French Republican Calendar, series 1, 3/13. Pencil on paper. 2012. 29.5 cm x 41.5 cm. In 1792 the French revolutionary authorities introduced a new calendar, not just one stripped of Christian feast days and saints’ days, but an entirely new system of measuring time, the Calendrier Republicain, it lasted until the final day of 1805.

It was just one of a whole raft of reforms, including new educational institutions and new ways of measuring our material world; a new metric system of interrelated weights and measures.

The old seven-day week would be no more, each month would consist of three 10-day weeks. Most days would be named after crop plants, flowers or trees, other more special days after domesticated animals or agricultural implements. Despite being conceived by urban revolutionaries who violently imposed their will on their own rural populace, it was a calendar dedicated to the idealised countryside.

It was also a calendar dedicated to the sun, or rather the journey of the sun through the celestial sphere along the ecliptic; its 12 equal months were aligned with the zodiacal signs familiar to any horoscope reader. Its new year’s day was to be the autumn equinox, corrected as often as necessary by precise astronomical observation.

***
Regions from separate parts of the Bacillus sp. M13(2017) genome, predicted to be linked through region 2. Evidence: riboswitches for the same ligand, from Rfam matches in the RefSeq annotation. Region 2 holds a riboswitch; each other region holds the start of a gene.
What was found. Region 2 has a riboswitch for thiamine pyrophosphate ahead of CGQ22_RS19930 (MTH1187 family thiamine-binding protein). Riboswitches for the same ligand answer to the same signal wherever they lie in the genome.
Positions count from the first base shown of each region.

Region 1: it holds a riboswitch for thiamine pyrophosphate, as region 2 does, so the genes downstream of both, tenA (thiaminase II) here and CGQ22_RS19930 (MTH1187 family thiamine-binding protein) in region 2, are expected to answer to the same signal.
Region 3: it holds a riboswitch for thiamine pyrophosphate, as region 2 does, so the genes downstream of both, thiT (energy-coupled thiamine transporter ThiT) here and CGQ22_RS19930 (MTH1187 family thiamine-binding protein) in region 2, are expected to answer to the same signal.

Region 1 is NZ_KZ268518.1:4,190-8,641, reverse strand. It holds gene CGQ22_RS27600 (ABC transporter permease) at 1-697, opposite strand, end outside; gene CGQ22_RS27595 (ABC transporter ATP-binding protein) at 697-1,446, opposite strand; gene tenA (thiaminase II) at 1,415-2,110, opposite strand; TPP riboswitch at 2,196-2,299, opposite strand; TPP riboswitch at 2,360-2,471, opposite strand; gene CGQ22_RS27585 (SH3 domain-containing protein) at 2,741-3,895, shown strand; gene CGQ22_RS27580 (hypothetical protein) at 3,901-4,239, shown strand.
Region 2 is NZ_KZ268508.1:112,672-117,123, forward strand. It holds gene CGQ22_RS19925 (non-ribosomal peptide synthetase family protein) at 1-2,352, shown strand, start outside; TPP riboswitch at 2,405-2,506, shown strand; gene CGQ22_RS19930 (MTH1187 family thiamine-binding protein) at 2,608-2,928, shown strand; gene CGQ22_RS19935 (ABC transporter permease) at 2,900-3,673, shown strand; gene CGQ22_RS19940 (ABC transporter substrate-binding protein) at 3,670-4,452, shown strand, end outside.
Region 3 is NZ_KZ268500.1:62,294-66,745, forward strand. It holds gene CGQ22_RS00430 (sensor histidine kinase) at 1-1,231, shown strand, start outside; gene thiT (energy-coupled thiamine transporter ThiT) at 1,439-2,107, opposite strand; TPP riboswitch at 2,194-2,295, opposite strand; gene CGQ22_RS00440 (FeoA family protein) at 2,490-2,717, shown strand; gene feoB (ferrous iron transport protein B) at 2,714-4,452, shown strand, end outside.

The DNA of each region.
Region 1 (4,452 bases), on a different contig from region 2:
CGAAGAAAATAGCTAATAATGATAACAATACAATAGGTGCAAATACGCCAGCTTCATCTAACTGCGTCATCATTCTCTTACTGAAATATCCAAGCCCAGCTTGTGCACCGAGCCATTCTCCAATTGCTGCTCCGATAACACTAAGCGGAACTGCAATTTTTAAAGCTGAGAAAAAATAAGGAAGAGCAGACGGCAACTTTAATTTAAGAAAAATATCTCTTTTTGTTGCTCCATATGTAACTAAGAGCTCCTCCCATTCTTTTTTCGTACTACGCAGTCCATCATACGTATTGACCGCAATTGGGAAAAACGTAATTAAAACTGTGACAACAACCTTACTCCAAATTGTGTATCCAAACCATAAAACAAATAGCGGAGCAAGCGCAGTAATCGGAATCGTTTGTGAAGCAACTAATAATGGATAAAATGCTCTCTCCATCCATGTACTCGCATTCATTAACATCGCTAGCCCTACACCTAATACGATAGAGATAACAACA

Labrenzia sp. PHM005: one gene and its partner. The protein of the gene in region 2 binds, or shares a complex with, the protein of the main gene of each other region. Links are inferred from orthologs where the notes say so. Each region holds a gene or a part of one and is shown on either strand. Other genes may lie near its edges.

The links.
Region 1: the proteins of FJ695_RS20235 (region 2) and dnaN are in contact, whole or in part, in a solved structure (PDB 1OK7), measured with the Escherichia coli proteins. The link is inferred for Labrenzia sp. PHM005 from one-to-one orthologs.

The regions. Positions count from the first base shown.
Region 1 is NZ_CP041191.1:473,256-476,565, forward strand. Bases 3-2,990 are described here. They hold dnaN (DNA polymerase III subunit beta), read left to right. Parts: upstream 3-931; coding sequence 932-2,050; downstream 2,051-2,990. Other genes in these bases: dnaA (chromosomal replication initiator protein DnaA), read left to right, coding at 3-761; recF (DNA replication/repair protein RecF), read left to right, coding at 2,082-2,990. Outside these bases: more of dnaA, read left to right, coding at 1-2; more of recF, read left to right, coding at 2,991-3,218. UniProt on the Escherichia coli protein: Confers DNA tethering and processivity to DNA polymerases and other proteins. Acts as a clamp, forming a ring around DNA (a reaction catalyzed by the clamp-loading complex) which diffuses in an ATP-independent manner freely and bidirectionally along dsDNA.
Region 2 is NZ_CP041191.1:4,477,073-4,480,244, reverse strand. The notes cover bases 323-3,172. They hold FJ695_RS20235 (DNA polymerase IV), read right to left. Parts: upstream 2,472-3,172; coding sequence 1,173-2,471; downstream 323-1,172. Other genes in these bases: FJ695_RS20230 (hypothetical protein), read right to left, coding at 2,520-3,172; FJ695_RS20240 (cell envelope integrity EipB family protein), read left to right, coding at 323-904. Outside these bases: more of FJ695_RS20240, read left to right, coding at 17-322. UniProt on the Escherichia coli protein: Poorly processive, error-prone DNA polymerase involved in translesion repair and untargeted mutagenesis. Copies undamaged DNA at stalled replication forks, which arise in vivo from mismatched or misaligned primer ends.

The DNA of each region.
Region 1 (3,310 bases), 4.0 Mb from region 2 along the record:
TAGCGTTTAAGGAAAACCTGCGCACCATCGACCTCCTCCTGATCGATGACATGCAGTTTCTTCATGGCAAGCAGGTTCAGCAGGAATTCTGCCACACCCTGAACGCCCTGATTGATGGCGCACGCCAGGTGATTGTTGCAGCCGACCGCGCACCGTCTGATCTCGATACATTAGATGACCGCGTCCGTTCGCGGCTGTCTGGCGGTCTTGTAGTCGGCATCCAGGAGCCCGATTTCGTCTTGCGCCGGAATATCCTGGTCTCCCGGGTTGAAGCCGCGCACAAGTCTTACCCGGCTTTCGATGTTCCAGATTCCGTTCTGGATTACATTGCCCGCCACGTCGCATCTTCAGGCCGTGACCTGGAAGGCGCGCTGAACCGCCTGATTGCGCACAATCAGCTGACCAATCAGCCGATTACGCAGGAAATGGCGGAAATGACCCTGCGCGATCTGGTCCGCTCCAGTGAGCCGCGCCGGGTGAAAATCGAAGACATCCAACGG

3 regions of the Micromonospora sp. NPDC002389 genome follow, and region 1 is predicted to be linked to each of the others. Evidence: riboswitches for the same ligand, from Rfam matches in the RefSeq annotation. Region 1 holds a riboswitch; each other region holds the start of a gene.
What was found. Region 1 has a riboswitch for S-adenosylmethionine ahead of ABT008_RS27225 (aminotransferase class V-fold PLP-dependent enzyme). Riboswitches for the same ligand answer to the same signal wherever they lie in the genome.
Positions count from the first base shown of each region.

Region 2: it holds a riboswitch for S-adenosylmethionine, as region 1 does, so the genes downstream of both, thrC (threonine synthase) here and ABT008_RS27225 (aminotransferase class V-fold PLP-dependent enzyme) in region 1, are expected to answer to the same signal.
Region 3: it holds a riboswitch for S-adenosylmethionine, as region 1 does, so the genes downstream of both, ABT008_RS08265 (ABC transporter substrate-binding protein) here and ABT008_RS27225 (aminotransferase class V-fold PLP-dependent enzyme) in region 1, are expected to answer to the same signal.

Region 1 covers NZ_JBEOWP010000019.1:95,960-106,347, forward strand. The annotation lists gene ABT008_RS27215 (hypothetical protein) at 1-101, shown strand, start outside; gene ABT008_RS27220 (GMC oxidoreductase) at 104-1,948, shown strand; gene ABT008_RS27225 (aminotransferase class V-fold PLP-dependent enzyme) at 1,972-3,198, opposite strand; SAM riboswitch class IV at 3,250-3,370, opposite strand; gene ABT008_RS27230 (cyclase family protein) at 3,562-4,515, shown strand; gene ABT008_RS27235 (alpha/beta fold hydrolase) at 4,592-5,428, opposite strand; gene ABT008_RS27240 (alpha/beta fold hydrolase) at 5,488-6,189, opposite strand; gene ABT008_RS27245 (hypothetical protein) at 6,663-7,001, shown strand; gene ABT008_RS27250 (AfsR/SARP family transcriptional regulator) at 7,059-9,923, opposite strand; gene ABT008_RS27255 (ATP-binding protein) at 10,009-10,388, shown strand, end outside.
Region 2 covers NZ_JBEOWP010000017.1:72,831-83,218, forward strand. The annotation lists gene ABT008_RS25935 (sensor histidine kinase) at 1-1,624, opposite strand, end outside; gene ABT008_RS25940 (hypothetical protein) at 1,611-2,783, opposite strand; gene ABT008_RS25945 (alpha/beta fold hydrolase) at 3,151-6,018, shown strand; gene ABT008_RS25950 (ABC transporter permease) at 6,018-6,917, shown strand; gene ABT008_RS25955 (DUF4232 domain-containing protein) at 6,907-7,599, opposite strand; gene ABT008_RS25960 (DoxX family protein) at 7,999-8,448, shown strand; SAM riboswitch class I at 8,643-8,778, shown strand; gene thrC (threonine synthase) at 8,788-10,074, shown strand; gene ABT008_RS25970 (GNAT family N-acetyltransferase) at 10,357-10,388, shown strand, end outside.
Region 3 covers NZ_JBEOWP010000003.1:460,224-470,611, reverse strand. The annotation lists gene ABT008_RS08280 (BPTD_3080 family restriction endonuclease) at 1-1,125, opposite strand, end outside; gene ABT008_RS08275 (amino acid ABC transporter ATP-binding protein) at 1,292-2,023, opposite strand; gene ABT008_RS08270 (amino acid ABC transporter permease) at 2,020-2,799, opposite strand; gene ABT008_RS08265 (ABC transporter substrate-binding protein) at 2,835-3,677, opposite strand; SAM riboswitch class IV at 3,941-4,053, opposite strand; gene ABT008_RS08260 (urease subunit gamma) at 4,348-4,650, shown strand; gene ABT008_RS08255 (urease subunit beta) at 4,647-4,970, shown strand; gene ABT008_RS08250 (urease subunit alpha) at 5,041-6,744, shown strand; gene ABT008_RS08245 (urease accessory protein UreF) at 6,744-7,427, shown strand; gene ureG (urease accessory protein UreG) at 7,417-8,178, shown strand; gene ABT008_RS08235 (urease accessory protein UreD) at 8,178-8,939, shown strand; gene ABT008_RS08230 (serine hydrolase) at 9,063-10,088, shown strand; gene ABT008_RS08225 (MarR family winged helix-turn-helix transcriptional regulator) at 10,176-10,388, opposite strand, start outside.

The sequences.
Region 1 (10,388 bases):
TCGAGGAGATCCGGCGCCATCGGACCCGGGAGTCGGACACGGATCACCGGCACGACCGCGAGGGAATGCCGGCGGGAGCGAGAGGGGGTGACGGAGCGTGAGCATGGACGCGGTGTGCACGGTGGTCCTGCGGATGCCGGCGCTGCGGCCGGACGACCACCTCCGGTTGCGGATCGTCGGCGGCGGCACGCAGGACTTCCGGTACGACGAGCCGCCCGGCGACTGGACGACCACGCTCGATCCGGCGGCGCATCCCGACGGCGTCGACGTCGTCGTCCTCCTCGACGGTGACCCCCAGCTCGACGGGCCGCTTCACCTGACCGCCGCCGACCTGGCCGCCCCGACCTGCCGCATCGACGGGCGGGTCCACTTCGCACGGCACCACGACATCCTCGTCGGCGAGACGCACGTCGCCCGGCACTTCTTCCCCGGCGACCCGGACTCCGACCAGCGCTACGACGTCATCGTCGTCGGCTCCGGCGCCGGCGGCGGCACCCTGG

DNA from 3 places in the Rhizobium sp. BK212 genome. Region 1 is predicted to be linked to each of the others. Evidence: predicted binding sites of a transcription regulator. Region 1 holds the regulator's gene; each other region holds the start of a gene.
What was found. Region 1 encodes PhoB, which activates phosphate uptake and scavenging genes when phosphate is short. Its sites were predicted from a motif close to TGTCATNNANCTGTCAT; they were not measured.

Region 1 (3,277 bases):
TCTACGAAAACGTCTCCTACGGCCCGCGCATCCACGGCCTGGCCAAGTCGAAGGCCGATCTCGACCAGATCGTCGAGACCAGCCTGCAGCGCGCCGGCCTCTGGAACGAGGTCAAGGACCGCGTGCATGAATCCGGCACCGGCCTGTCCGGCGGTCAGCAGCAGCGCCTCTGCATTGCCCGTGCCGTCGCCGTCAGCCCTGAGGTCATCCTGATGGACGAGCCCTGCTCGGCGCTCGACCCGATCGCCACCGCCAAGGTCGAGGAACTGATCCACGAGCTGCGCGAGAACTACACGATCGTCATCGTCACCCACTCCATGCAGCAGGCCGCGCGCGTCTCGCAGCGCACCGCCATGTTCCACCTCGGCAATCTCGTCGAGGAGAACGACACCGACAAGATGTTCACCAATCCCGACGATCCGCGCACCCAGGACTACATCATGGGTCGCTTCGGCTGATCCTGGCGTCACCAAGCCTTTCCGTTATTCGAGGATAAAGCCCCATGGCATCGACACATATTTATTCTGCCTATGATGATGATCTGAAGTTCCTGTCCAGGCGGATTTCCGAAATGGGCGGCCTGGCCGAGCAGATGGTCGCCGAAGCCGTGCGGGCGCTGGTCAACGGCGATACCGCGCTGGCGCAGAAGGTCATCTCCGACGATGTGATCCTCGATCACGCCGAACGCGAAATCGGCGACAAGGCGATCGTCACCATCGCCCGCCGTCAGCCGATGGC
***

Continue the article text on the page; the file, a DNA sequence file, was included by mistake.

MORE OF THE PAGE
And so for a few years, the momentous events of the First Republic were marked out in this new purified calendar; the execution of Danton on 16 Germinal Year II, the arrest and execution of Robespierre on 9-19 Thermidor later that same year; Napoleon’s ‘whiff of grapeshot’ on 13 Vendemiaire Year IV, the coup of 18 Fructidor Year V and Napoleon’s assumption of supreme power on 18 Brumaire Year VIII.

Napoleon dismantled the Directory and with it the First Republic, initially as a Caesar-like Consul, then as an Emperor. Through him the post-revolutionary regime made its peace with the Catholic Church; the metric system survived but the new calendar was abandoned. The holy days and saints’ days returned after the concordat of 1801; the full Gregorian calendar returned with effect from 1 January 1806.